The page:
iOS and Arduino Bluetooth Communication Using The BLExAR App and CC2541 Module

An app called BLExAR allows Arduino users to communicate to an iOS device (iPhone or iPad) using a Bluetooth CC2541 module (different versions are called: HM-10, SH-M08, AT-09, or JDY-08). The app permits control of an Arduino board, wireless serial communication, and data acquisition. Click on the app logo shown here to download the app, as it will be used as the iOS communication software. On the Arduino side, we need to wire the CC2541 Bluetooth Low Energy (BLE) module to an Arduino board and upload the appropriate software via the Arduino IDE. In this tutorial, we will demonstrate how to verify communication between an Arduino and CC2541 Bluetooth module, and then use Bluetooth communication to send strings between an iOS device and the Arduino ATmega328p board.

 BLExAR App - Arduino and iOS Bluetooth Communication

BLExAR App - Arduino and iOS Bluetooth Communication


Parts List for Bluetooth Communication

Below are the minimal components needed to communicate and send strings between Arduino and an iOS device.

 
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Purchase Your Own BLExAR Uno Kit to Follow Along with The Tutorial
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Programming the Arduino Board to Allow AT Commands

bare_minimum_arduino_code.png

In order for the Arduino board to cleanly communicate with the HM-10 Bluetooth module, we must upload the “Bare Minimum” sketch to ensure that the serial pins are not being used. The images below show the “Bare Minimum” sketch, which should be located under “File -> Examples” in the Arduino IDE.

After uploading the bare minimum sketch, follow the methods below for testing and wiring the HM-10 Bluetooth module.


Wiring the Arduino Board to Communicate with iOS

BLExArduino_wiring_console.png

At this point, the Arduino board should have the “Bare Minimum” sketch uploaded. The wiring shown in Figure 1 is the simplest way to communicate with an iOS device via Bluetooth. The diagram allows the user to send strings back and forth from the Arduino board to an iPhone or iPad using the BLExAR app. After connecting to the BLE module, check that simple “AT” commands are working on the HM-10 and Arduino setup. If AT commands are unfamiliar, follow the screenshots below and ensure that the Arduino serial monitor is producing similar results.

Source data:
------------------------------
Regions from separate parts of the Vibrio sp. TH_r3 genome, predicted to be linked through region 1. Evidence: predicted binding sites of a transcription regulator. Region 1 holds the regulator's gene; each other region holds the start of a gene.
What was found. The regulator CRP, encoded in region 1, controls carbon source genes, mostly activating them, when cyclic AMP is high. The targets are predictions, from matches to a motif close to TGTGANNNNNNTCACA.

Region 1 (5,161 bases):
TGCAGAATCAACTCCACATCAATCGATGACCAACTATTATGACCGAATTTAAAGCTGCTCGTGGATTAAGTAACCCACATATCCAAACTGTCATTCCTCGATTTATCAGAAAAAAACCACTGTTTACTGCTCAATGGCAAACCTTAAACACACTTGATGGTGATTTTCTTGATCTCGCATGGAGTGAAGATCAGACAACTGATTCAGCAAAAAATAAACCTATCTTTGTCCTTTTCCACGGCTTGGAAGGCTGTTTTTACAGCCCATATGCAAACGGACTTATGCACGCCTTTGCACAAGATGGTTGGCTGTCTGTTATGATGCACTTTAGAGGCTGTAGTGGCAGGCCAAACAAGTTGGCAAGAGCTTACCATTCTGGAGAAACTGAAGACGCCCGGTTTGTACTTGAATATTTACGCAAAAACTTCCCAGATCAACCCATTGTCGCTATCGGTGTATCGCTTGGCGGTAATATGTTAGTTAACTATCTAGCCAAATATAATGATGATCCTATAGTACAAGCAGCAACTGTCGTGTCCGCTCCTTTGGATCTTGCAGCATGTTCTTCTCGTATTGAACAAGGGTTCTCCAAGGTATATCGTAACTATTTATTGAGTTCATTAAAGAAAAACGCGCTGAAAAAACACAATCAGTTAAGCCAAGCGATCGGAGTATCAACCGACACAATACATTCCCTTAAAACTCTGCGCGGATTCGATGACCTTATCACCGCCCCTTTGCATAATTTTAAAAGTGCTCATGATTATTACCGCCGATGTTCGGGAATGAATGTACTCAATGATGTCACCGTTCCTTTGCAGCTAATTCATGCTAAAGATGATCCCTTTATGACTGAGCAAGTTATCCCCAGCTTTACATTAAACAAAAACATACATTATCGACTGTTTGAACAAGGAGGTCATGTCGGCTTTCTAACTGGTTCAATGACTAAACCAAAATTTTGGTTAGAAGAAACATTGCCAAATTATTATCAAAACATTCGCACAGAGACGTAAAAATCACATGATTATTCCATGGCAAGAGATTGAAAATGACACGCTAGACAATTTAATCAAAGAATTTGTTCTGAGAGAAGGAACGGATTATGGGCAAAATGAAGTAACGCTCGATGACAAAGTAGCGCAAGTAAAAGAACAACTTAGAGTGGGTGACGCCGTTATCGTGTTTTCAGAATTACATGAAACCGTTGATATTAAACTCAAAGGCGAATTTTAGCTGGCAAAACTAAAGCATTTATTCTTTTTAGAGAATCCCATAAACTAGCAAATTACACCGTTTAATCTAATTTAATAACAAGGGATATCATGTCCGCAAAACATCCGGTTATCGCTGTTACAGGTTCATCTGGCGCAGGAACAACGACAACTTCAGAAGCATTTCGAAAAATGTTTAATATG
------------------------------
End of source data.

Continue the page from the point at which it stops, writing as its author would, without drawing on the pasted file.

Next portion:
AT_command_help.png
AT_command_name.png

Simple Communication Between iOS and Arduino Using Bluetooth CC2541 (HM-10) Module and the BLExAR App

Now that our Arduino and HM-10 Bluetooth module are wired correctly and some simple AT commands have been tested, we can open up the BLExAR app on our iOS device. The first window on the BLExAR app should look like the following:

 
blexar_scan.PNG

BLExAR BLE Scanning Window

 
 
iphonex_mockup_scan.png
 

Now, by clicking on your newly renamed BLE device (in my case, it’s the one called BLExAR), we will be taken to the following window:

 

BLExAR Device Window showing Arduino Pin Controls

 

We aren’t quite ready for pin controls, so we will click the “Console” tab to get to the serial communication window.

iphone_hm10_serial.png

Serial Communication Between an iPhone and a Bluetooth-enabled Arduino Board


Conclusion and Continuation

This tutorial demonstrates the basic communication between an iOS device and a Bluetooth-enabled Arduino board. The communication is conducted using the BLExAR iOS app and its Console window, which allows communication via UTF-8 String encoding. The tutorial demonstrates the functionality of the BLExAR app and the ability to connect an Arduino board to an iOS device using a simple-to-use app and a cheap Bluetooth Low Energy module (CC2541-based). There will be many tutorials to follow using the BLExAR app, focusing on other applications from data acquisition, Arduino control using an iOS device, and specific projects using the app.

 
 
 

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